Linklater and Skip Hollandsworth co-wrote the script, based on a 5,564-word article that Hollandsworth wrote for the January 1988 issue of Texas Monthly. Its title, “Midnight in the Garden of Good and Evil in East Texas,” was a play on John Berendt’s 1994 nonfiction book, Midnight in the Garden of Good and Evil, about a closeted gay man who was tried three times for a killing in Savannah, Georgia.

In February, Froman filmed a commercial in Houston. She recently worked in Austin on a 3D movie for producer/director Robert Rodriguez.

BCCM will present the 2014 Kim Hupp Award to Froman as part of its fundraising event, “A Little Sondheim Music,” at 7:30 p.m. Saturday, March 29, at the Cullen Performance Hall of The University of St. Thomas, 4001 Mt. Vernon.

The musical evening will feature performances of Stephen Sondheim songs by Zachary Bryant, Susan Draper, Jennifer Gilbert, Dylan Godwin, Joe Kirkendall, Beth Lazarou, David Matranga, and Susan Shofner.

The award was established by BCCM in 2004.

“No one deserves this award more than Sylvia,” says Sharon Williams, BCCM president. “Sylvia Froman is, without doubt, the first lady of Houston theater, both on stage and as one of this city’s premiere publicists.”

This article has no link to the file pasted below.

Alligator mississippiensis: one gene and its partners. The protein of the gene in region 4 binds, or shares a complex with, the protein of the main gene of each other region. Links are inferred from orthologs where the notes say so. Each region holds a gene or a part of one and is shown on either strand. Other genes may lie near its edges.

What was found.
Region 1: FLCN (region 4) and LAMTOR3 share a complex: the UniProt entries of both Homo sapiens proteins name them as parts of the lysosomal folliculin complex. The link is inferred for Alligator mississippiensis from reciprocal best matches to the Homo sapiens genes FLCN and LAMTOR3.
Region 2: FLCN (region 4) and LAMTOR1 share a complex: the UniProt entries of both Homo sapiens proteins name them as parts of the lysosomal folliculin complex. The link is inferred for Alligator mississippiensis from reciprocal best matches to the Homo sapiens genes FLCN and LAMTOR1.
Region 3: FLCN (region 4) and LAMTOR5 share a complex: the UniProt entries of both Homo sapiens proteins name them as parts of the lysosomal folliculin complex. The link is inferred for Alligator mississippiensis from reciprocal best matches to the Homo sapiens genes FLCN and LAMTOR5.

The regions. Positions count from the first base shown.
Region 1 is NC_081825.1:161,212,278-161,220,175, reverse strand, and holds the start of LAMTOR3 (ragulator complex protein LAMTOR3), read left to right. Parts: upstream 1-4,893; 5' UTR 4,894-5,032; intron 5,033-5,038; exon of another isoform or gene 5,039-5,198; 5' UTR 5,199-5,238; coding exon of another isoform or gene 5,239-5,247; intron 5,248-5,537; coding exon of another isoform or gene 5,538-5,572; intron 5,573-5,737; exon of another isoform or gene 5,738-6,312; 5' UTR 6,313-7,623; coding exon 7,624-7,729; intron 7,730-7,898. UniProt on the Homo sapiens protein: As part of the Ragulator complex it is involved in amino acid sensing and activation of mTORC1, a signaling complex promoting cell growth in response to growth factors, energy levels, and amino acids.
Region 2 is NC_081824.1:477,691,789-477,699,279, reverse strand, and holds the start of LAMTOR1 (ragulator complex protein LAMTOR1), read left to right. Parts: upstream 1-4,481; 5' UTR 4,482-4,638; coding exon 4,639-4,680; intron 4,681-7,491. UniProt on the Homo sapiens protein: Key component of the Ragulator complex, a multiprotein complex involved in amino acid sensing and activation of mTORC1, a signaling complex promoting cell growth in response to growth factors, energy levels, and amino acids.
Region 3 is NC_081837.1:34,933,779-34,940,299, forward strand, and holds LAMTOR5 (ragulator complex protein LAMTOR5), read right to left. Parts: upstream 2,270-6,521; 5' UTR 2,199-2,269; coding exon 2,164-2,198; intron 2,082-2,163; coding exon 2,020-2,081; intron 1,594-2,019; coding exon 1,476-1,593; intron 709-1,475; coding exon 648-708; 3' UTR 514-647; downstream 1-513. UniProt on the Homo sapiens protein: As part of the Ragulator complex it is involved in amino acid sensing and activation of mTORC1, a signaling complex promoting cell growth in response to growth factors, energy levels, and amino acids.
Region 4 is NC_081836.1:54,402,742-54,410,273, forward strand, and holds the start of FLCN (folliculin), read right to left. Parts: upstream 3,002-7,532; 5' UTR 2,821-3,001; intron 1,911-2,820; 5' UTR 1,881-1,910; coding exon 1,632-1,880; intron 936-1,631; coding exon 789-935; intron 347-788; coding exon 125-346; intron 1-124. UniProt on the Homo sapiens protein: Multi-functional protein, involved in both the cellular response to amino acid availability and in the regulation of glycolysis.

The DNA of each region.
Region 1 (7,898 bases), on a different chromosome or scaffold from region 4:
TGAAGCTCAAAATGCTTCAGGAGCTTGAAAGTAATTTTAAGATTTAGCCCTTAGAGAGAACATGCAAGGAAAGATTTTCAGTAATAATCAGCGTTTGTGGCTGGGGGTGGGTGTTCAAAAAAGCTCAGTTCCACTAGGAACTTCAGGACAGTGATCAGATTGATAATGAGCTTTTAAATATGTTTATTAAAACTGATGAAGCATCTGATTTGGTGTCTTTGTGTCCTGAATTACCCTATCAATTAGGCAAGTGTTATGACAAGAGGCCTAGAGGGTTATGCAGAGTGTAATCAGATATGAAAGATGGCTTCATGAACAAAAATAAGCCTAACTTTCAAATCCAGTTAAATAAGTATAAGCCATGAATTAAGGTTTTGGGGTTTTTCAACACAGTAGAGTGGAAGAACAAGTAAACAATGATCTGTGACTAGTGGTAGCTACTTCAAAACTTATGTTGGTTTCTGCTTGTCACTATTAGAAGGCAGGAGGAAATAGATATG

Paul Hope, the group’s artistic director, says, “Sylvia was one of the founders of BCCM and is still a board member. That made us a bit hesitant to present her with the Hupp Award, but the truth is she exemplifies everything we want the award to represent. So the first time she missed a board meeting, we voted to honor her.”

Tickets to “A Little Sondheim Music” are $50 (performance only) and $100 (includes a post-performance reception honoring Froman and the show’s performers). Tickets are available by phone at 713/465-6484 or online at Tickets are available for advance sale only. No tickets will be sold at the door.

For more information, contact Sharon Williams at 713/791-9447 or by e-mail at [email protected].

Donalevan Maines is a regular contributor to OutSmart magazine.


Don Maines

Donalevan Maines is a regular contributor to OutSmart Magazine.